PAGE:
Bread and milk: Why do we buy those foods before a storm?

Bread and milk: Why do we buy those foods before a storm?
Shopping before a storm

Whenever severe winter weather approaches, grocery store aisles are always cleared of eggs, bread and milk.

But why is that the case?

Content Continues Below

The Centers for Disease Control and Prevention recommends bread as a no-cook food to stock ahead of a storm, but not perishables such as milk and eggs.

A power outage means those foods may not last until the storm passes.

The Atlantic reported that buying perishables may be a matter of psychology.

Duke University behavioral economist Dan Ariely said it’s a matter of seeing others doing something and feeling the need to join in.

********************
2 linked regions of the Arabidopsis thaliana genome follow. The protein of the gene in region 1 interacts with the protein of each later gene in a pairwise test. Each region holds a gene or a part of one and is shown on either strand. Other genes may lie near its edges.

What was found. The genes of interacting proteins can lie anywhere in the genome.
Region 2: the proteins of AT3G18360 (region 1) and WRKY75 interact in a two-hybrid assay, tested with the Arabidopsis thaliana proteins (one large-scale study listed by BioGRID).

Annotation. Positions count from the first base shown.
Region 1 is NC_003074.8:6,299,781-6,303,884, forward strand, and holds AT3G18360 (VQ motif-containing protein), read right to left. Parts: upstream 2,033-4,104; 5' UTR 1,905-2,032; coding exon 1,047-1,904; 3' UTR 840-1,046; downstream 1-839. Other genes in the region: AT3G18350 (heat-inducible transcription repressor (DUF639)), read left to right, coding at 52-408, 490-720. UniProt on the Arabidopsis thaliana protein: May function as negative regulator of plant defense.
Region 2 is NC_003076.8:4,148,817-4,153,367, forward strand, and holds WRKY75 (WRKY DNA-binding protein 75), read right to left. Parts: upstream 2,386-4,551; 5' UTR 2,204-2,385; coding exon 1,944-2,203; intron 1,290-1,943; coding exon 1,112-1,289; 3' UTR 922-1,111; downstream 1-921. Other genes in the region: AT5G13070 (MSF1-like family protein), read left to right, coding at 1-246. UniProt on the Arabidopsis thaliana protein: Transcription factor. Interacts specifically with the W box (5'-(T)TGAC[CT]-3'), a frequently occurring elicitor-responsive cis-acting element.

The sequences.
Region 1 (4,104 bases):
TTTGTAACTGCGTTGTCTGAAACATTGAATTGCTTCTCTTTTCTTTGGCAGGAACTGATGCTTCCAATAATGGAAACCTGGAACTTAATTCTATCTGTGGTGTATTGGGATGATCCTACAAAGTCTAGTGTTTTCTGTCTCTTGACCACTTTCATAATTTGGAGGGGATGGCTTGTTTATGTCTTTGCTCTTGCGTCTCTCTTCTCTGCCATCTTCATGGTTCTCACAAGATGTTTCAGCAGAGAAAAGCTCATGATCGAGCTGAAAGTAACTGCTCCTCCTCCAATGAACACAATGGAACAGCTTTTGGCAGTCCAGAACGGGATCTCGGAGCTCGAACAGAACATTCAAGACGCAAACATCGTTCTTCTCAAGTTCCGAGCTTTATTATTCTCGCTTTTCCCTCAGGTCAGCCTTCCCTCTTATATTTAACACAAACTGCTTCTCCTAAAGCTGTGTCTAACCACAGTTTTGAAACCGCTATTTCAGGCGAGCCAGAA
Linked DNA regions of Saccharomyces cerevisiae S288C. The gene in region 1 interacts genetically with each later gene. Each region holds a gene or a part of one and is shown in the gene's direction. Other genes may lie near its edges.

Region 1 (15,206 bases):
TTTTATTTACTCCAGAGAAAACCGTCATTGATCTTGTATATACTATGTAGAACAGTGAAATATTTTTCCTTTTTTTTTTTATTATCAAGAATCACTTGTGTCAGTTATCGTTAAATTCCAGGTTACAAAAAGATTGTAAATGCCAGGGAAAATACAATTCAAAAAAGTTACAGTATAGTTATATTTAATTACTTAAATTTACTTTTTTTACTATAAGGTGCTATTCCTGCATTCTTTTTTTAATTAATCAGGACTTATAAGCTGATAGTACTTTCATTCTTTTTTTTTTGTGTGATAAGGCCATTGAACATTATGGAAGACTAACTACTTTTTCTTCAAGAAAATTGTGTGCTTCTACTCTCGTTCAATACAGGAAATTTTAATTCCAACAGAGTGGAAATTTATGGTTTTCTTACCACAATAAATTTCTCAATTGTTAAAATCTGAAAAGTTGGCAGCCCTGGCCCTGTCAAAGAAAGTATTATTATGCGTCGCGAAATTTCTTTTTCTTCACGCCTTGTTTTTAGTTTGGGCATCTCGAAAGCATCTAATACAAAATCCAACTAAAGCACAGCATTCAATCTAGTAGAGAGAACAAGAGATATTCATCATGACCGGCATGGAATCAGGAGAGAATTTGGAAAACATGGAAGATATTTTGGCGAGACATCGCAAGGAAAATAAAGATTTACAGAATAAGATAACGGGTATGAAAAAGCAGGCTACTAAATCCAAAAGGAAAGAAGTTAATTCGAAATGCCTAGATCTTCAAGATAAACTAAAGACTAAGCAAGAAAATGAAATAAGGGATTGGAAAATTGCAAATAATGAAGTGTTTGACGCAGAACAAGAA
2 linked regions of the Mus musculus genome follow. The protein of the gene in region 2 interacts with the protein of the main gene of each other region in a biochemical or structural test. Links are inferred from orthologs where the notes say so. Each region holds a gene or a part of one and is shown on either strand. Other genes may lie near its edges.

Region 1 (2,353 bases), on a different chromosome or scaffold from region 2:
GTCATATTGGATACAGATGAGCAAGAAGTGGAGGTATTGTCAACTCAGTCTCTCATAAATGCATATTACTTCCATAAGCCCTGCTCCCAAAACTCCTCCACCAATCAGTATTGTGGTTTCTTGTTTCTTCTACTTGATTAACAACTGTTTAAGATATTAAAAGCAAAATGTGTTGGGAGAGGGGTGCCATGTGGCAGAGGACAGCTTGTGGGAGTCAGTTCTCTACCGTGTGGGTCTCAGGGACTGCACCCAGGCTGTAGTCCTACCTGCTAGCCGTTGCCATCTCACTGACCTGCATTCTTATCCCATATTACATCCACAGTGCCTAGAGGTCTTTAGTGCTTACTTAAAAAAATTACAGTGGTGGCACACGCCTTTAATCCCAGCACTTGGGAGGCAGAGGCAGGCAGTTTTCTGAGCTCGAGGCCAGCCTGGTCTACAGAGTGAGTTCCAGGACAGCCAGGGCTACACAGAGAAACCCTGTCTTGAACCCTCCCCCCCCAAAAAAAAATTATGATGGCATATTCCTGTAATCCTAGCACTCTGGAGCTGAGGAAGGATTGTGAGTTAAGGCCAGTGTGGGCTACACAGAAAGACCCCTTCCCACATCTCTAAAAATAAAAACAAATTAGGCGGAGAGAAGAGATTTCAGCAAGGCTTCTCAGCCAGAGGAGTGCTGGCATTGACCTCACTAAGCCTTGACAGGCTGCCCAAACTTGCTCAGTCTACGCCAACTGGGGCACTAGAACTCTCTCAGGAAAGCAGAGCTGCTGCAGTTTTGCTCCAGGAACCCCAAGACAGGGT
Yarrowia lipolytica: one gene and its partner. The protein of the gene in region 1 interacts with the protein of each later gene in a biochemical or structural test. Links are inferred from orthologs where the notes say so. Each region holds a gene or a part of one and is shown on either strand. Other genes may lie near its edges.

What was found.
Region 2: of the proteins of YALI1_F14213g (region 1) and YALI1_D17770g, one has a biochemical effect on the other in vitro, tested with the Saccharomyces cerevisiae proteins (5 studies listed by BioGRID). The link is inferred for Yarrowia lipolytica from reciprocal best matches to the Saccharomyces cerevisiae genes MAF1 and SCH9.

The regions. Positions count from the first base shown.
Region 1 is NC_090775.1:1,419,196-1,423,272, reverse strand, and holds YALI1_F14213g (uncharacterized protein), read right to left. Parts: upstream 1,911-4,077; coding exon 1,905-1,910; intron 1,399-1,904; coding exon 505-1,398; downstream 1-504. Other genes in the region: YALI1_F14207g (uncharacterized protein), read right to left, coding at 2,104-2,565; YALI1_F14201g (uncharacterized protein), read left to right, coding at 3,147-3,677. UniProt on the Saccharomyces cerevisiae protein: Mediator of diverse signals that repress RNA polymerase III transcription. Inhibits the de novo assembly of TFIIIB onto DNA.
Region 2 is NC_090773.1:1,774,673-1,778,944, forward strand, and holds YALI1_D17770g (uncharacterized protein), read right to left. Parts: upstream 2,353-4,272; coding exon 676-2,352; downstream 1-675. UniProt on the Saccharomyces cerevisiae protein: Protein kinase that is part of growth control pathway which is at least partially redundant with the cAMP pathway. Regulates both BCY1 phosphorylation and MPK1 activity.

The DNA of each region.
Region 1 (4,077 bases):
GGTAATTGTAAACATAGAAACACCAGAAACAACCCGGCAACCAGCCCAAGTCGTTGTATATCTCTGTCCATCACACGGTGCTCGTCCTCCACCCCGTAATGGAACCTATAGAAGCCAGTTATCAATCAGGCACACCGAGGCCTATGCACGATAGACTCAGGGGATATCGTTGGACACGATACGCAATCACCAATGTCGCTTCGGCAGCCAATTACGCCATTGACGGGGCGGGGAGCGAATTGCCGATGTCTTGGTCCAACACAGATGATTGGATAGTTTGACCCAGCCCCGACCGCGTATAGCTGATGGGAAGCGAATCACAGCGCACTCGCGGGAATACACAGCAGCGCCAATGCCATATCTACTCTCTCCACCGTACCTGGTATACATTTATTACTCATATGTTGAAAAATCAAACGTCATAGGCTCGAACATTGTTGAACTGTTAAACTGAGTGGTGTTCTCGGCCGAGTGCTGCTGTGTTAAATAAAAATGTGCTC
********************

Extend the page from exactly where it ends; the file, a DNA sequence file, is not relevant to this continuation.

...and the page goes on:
“If we go somewhere and we see other people buying those particular things, all of a sudden (we’re) even more interested in those,” he said.

“It’s like saying, ‘The storm will be over soon and I won’t be stuck in this situation for long,’” clinical psychologist Judy Rosenburg told HowStuffWorks.

So it may be fine to get bread, milk and eggs, as long as you have enough non-perishable foods as well.